The first significant injury of Texas Rangers spring training has thrown a wide-open competition to be the fifth member of the starting rotation into a free-for-all that ultimately could lead to a pitcher not currently in the organization.
Left-hander Martin Perez will miss at least the next two months with a broken left forearm after he was struck Sunday by a line drive during his outing against Seattle.
X-rays taken at a local hospital revealed a fracture of the ulna bone just above the wrist. Perez is expected to begin a throwing program in three to four weeks, and could need another four to six weeks until he is ready to pitch in a game.
Perez, the Rangers’ top pitching prospect, was the front-runner in a five-man race to fill out the rotation until Colby Lewis is ready to return in late May from a July operation to fix a torn flexor tendon.
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The battle is down to four internal candidates and could extend to free-agent right-hander Kyle Lohse.
As of Saturday afternoon, general manager Jon Daniels said that the Rangers were not engaged in any conversations about a starting pitcher. But he acknowledged late Sunday that he will look at who might be available.
“We’ll look around at external options, but I expect to go internally at this point,” Daniels said. “Knock on wood, but we hope to get both Colby and Martin back a month into the season, give or take.”
Perez needed only eight pitches in a perfect fifth inning, his first of a scheduled three, but walked the first two Mariners hitters on nine pitches in the sixth. After pitching coach Mike Maddux went to the mound for a visit, Perez threw a first-pitch fastball at 94 mph, and Mariners second baseman Brad Miller lined it up the middle.
The ball struck Perez and was eventually corralled by second baseman Yangervis Solarte.
“I really don’t know where the ball went,” manager Ron Washington said. “He was down on the ground, and I just ran after him. It got him pretty good.”
The Mariners ended up scoring one run that was charged to Perez, the only run he has allowed in three-plus Cactus League innings and a scoreless frame in the Rangers’ first intrasquad game.
“I feel for Martin,” Daniels said. “He looked like he was figuring some things out.”
The Rangers are now left to pick internally from left-hander Robbie Ross, a reliever last year, and right-handers Randy Wells, Justin Grimm and Kyle McClellan.
Ross has been the best of the group, allowing two runs in five Cactus League innings, and was groomed as a starter in the minor leagues before breaking through last spring as a bullpen piece.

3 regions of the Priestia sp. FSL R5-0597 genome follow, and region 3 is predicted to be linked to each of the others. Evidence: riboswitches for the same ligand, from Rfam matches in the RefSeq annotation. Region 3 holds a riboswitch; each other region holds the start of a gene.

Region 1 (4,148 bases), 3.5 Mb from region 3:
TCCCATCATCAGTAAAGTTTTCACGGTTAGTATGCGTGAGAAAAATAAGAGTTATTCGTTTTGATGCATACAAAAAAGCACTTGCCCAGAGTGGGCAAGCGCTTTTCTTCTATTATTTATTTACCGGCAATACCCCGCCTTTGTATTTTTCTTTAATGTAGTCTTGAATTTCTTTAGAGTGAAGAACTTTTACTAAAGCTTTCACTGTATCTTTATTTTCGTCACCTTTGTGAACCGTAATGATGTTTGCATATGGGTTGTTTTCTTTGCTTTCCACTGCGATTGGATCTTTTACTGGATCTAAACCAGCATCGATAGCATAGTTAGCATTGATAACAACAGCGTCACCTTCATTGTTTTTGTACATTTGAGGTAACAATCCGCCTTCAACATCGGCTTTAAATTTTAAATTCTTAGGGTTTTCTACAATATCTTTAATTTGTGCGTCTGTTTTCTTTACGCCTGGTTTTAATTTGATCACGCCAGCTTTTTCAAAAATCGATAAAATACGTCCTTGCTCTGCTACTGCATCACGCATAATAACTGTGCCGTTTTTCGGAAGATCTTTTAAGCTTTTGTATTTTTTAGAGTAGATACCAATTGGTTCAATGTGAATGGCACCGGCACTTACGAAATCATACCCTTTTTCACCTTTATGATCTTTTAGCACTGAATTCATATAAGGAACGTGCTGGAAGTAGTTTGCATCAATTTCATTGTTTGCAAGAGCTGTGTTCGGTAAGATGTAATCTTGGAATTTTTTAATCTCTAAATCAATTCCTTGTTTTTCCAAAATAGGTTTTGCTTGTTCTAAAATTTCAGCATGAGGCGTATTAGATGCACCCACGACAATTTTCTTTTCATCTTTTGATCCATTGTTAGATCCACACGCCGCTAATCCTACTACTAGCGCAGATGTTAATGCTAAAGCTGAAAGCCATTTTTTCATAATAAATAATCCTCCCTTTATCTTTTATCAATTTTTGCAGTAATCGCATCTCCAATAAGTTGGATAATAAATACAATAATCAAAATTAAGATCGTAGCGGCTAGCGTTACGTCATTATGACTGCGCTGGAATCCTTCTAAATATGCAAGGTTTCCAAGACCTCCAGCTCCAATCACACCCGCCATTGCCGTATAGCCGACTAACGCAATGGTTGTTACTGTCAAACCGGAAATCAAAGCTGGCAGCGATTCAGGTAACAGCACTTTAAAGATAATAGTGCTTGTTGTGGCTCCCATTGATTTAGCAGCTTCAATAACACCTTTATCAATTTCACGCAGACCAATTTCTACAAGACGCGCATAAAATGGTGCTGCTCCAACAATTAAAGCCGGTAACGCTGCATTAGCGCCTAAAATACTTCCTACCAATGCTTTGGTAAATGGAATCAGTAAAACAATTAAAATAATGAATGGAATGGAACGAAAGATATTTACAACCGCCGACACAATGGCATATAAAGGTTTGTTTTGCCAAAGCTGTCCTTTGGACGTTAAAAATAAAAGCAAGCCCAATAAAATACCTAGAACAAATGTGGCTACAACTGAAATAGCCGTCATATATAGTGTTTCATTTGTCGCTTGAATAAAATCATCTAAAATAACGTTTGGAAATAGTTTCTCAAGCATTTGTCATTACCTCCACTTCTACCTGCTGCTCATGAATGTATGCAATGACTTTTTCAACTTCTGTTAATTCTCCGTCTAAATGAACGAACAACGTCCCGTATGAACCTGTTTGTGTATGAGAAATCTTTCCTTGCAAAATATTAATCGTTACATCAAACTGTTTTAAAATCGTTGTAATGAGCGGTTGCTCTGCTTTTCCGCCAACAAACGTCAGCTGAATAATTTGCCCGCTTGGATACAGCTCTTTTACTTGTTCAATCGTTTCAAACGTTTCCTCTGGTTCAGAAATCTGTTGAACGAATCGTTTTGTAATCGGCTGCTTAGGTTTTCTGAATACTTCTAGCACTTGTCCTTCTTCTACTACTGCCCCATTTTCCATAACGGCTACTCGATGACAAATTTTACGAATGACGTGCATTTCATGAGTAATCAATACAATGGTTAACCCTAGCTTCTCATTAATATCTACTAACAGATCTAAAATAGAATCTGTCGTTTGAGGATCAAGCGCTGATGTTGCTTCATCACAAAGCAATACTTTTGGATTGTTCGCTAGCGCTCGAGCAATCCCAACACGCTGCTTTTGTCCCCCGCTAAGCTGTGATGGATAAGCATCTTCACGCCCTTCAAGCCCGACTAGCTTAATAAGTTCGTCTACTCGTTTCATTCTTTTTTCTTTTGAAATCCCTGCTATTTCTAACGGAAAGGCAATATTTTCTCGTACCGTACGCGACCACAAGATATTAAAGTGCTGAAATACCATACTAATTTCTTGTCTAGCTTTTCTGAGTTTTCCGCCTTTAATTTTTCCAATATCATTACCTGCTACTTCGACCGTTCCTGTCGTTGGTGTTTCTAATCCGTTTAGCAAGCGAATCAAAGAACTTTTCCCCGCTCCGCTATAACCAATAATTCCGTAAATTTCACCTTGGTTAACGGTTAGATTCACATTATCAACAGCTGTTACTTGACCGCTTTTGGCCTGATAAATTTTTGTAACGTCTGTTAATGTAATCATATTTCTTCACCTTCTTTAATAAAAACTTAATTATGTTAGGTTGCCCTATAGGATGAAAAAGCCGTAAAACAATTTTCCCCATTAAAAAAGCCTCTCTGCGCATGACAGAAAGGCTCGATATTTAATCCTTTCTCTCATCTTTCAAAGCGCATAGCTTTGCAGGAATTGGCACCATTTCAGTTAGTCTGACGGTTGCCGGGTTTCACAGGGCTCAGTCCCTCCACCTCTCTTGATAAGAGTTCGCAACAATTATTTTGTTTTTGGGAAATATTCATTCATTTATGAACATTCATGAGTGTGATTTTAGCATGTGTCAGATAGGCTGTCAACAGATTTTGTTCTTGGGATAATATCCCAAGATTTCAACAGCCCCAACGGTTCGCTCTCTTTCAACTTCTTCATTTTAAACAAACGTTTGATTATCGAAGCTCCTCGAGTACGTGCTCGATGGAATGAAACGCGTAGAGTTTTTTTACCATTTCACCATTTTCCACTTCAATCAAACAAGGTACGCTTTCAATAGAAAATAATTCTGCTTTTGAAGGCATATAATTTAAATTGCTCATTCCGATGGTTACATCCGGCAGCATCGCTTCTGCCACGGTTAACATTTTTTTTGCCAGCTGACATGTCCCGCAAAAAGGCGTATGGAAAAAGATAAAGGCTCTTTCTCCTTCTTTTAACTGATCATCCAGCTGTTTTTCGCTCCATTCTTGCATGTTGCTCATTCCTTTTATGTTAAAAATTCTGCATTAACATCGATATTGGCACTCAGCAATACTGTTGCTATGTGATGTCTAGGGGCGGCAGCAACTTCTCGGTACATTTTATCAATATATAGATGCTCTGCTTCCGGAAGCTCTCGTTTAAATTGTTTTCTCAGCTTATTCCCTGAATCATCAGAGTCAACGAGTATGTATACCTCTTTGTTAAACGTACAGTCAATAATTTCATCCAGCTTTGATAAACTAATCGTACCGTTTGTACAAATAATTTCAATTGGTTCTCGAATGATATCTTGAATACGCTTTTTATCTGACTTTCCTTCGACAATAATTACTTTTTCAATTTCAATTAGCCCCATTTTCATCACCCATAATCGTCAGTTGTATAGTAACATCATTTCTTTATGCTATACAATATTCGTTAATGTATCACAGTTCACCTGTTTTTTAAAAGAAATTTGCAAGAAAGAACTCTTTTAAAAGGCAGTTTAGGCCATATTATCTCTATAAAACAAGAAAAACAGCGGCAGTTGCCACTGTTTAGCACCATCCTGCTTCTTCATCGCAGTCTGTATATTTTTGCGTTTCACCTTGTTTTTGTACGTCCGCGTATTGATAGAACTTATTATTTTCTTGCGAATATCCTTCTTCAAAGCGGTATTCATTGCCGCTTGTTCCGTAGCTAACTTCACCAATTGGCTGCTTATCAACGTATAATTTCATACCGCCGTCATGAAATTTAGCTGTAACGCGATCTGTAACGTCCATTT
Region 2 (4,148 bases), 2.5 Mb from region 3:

Wells, the most experienced of the group with 86 career starts, has been mostly unimpressive through two Cactus League outings. Grimm, meanwhile, has been ineffective.
He allowed six runs in 2 1/3 innings Sunday, a performance in which he issued a pair of two-run homers. Grimm allowed three runs in his debut Feb. 25, and surrendered five in an intrasquad game.
But at least he and the three others are pitching in games. McClellan has been bothered by a sore shoulder and threw his first spring bullpen session in a week Sunday. He said there is still time to get stretched out enough to handle a starter’s workload.
Another possibility could be Nick Tepesch, who finished last year at Double A Frisco but has opened eyes after allowing one run in his first five spring innings. Washington, though, has been hesitant to call him a candidate.
Speculation in the immediate aftermath of Perez’s injury focused on the Rangers attempting to sign Lohse, who remains a free agent despite coming off the best season of his career.
To sign Lohse, who lives in Scottsdale, would cost the Rangers their first draft pick this year and the money assigned to it from their draft pool, not to mention a multiyear deal for more than $10 million a year.
The Rangers expect to have Lewis back by late May, possibly sooner, and would likely need no more than eight starts from the No. 5 starter before inserting their 2012 starter on Opening Day.
Adding Lohse would likely leave Alexi Ogando as the No. 5 starter.